That I'd try to do something about these outrageous gas prices. That I have a real plan to get out of Iraq. So I think that, you know, there is no doubt that we've had a wonderful, incredibly historic campaign. Obviously, race and gender are part of it, because of who the candidates are. But people have been voting based on who they thought would be the better president and the stronger candidate against Sen. McCain.
Couric: But do you think using the phrase "white Americans" was loaded and possibly polarizing? Do you regret it at all?
Clinton: Well, I just was quoting from an article. And obviously, if it gave any pause to anyone then I regret that. But it was, you know, it was just an article that had been written, not by me, but by an objective news service. But this has been an incredibly positive and civil campaign.
And we've brought so many new people into the process that I think, you know, once we get to a nomination we're going to close ranks behind our nominee. And all voters from every part of our country are going to recognize that we must elect a Democratic president.
Couric: If Barack Obama declares victory, Senator Clinton, once he reaches that magic number of 20 25, will you still hold out if Florida and Michigan have not been counted?
Clinton: Absolutely. Because that's not the right number. How can we have a nominee based on 48 states? Especially two states that are so critically important to the Democratic chances in the fall. I think that would be a mistake. We're gonna finish this process in three weeks.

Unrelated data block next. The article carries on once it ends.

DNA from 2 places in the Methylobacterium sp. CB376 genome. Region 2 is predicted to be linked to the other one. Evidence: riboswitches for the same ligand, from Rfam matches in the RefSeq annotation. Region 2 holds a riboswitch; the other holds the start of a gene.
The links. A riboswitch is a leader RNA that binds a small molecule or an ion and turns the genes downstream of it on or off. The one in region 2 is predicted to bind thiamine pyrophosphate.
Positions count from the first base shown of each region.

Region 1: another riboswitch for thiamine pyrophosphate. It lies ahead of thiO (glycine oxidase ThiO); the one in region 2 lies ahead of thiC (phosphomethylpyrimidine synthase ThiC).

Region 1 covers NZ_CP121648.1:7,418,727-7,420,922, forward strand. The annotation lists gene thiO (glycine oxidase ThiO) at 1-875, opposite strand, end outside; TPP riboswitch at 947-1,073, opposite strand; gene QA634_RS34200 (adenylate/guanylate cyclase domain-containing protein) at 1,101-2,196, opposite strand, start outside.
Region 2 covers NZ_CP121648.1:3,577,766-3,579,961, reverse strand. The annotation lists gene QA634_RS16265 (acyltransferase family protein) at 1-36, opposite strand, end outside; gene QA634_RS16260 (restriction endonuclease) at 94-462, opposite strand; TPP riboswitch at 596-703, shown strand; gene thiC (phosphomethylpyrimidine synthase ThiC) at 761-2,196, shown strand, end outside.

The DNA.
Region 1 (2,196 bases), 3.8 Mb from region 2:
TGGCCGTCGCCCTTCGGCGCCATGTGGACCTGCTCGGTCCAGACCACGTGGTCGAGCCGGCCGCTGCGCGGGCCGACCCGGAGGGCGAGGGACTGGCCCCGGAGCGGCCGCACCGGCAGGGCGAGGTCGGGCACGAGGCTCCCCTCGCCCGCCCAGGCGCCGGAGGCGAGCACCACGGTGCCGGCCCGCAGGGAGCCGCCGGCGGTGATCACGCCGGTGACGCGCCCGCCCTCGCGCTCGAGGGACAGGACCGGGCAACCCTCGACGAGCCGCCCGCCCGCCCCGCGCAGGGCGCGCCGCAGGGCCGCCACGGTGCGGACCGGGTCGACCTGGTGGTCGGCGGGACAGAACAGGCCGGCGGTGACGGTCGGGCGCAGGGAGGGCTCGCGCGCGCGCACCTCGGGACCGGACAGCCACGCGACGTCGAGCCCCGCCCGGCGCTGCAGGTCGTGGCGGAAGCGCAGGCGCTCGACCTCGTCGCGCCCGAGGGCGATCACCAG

I just think everybody ought to take a deep breath. We're going to, by June 3rd, have all the remaining primaries. We'll have the Democratic National Committee making a decision about Florida and Michigan. And then we will be able to look at where each of us stands. And that's what I think is the proper way to proceed.
Couric: Can you lay out for me, right now, Senator Clinton, the scenario where, over the next several weeks, you get enough delegates to win this nomination?
Clinton: Certainly. I think that we'll do well in these upcoming contests. I think we will get delegates out of Florida and Michigan. I think the super delegates are not bound to support anyone. They don't have to stay with any person. They can make a decision today and change it tomorrow.
And their job, according to the rules of the DNC, is to exercise independent judgment to determine who would be the best president, and who would be the better, stronger candidate against John McCain. And I think I have a stronger case. I think at the end of this process that case will be self evident and we'll see what happens.
Couric: But national polls show you and Sen. Obama doing equally well against Sen. McCain. So why do you continue to insist that you are, in fact, more electable?